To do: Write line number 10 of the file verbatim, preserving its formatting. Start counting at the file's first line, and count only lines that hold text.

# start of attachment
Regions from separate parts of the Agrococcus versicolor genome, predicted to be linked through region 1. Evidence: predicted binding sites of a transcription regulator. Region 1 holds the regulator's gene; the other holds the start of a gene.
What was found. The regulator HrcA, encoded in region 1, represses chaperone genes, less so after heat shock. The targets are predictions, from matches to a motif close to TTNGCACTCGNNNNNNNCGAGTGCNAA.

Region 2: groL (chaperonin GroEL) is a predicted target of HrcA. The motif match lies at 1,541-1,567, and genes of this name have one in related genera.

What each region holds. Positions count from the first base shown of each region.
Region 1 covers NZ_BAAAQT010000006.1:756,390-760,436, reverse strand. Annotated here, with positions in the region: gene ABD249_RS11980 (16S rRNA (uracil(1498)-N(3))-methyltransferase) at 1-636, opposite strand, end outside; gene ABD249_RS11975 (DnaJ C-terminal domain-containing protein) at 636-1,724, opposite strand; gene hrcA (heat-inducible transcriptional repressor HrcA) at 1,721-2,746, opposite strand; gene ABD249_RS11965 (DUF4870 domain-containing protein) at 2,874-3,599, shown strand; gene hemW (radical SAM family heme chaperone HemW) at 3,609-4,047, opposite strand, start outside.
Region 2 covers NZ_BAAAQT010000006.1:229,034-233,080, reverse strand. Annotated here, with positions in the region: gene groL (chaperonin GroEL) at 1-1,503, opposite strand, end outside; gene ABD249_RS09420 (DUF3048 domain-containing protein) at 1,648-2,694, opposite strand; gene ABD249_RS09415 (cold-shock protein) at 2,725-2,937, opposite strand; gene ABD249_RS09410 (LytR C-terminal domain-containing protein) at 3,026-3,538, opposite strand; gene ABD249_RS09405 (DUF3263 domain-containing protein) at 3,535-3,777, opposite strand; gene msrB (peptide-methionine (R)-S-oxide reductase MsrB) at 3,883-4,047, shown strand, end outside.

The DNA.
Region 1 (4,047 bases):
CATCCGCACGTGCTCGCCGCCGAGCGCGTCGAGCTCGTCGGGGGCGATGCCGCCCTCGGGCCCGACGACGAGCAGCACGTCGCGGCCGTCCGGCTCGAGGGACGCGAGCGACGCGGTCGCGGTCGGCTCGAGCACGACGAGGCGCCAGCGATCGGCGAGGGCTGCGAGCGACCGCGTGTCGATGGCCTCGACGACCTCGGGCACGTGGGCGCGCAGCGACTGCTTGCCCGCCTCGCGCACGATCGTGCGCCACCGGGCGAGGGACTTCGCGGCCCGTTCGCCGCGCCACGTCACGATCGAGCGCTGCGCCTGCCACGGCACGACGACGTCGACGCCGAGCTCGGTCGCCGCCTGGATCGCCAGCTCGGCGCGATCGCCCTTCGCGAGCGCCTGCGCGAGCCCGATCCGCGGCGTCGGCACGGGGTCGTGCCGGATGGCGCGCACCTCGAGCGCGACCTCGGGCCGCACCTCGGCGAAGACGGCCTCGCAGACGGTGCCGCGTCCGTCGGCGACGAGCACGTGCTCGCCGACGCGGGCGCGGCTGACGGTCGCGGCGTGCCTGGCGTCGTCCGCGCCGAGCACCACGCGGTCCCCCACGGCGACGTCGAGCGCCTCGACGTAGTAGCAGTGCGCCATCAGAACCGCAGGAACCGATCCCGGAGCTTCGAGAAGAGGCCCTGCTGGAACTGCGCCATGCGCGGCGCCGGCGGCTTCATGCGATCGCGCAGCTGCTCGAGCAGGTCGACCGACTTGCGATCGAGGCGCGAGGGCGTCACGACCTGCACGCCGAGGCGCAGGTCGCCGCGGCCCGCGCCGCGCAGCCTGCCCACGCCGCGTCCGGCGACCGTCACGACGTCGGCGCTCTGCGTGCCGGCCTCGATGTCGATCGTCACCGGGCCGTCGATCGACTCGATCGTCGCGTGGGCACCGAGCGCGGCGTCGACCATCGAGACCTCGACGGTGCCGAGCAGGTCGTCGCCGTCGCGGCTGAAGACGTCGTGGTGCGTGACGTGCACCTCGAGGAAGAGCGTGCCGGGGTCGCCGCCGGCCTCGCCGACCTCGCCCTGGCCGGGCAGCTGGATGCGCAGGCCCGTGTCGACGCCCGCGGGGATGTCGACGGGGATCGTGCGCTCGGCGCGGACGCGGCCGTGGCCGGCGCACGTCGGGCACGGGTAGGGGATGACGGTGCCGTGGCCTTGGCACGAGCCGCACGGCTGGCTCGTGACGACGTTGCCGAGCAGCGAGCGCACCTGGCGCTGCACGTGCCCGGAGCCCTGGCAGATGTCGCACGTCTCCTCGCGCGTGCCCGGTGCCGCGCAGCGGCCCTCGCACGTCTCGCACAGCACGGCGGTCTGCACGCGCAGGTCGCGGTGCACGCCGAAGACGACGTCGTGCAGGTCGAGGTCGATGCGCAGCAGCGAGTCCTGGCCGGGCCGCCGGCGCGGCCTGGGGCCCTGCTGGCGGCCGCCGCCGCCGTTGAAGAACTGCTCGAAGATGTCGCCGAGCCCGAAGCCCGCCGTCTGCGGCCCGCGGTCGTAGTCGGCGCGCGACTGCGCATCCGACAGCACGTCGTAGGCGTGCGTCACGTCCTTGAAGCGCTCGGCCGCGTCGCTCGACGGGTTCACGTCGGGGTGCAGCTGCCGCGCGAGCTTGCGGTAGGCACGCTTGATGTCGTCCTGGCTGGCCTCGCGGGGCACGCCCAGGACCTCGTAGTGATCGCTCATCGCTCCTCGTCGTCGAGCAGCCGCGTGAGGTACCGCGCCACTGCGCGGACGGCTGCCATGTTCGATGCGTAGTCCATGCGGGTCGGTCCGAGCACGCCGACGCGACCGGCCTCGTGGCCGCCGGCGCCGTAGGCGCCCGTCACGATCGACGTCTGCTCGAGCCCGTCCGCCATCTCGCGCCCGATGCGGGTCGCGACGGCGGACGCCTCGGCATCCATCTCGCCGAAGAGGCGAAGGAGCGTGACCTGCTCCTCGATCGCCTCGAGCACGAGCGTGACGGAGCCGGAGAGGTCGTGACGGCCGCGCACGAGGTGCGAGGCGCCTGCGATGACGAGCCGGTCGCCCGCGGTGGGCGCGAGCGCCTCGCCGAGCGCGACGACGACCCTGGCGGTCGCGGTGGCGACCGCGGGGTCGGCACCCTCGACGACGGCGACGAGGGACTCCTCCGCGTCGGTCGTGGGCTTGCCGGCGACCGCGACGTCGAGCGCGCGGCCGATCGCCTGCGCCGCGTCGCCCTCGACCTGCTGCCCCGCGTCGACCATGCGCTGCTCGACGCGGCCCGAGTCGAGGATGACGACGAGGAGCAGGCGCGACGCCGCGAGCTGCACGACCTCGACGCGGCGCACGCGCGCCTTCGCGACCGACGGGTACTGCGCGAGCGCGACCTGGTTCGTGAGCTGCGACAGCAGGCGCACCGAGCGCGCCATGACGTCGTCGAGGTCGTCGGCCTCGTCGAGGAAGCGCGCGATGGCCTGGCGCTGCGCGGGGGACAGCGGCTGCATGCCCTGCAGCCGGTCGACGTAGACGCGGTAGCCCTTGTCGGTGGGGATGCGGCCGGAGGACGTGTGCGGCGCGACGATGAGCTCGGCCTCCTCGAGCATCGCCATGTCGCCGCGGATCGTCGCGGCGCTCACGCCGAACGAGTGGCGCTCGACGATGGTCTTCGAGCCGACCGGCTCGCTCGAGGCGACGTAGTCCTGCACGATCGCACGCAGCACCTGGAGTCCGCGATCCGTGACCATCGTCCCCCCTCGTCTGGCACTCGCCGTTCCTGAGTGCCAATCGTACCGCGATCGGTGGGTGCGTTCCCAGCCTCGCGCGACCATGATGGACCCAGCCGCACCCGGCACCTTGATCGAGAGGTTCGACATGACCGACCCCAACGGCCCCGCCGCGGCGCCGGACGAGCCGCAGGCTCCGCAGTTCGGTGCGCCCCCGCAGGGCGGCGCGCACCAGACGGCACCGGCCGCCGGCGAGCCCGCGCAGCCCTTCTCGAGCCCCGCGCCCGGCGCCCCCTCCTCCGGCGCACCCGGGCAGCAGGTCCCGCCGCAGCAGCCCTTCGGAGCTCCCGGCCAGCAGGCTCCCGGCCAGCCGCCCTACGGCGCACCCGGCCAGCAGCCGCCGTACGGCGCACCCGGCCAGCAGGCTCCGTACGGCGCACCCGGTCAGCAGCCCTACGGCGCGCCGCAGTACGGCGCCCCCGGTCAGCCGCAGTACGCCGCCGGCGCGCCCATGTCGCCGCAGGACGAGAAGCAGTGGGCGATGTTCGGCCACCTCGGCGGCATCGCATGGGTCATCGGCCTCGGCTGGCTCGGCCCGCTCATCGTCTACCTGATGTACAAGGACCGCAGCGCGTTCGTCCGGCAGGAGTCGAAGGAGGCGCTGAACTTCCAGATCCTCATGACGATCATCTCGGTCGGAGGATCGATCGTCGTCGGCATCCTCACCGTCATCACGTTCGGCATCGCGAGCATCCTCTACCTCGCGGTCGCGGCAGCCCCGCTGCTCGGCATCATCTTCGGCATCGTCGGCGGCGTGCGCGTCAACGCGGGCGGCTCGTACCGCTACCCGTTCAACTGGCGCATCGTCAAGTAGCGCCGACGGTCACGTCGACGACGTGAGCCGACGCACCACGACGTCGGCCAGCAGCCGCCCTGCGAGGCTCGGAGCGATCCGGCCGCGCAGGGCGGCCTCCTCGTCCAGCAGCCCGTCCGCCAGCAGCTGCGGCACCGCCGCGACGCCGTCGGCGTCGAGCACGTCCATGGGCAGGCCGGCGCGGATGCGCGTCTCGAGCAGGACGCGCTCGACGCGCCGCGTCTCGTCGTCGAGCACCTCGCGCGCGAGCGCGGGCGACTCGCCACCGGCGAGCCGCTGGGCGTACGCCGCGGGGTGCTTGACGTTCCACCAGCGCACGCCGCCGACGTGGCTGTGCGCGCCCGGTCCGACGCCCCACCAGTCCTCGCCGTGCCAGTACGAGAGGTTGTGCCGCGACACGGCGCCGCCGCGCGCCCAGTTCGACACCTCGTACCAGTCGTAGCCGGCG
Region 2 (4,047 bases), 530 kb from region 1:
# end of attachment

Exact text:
Region 2 (4,047 bases), 530 kb from region 1: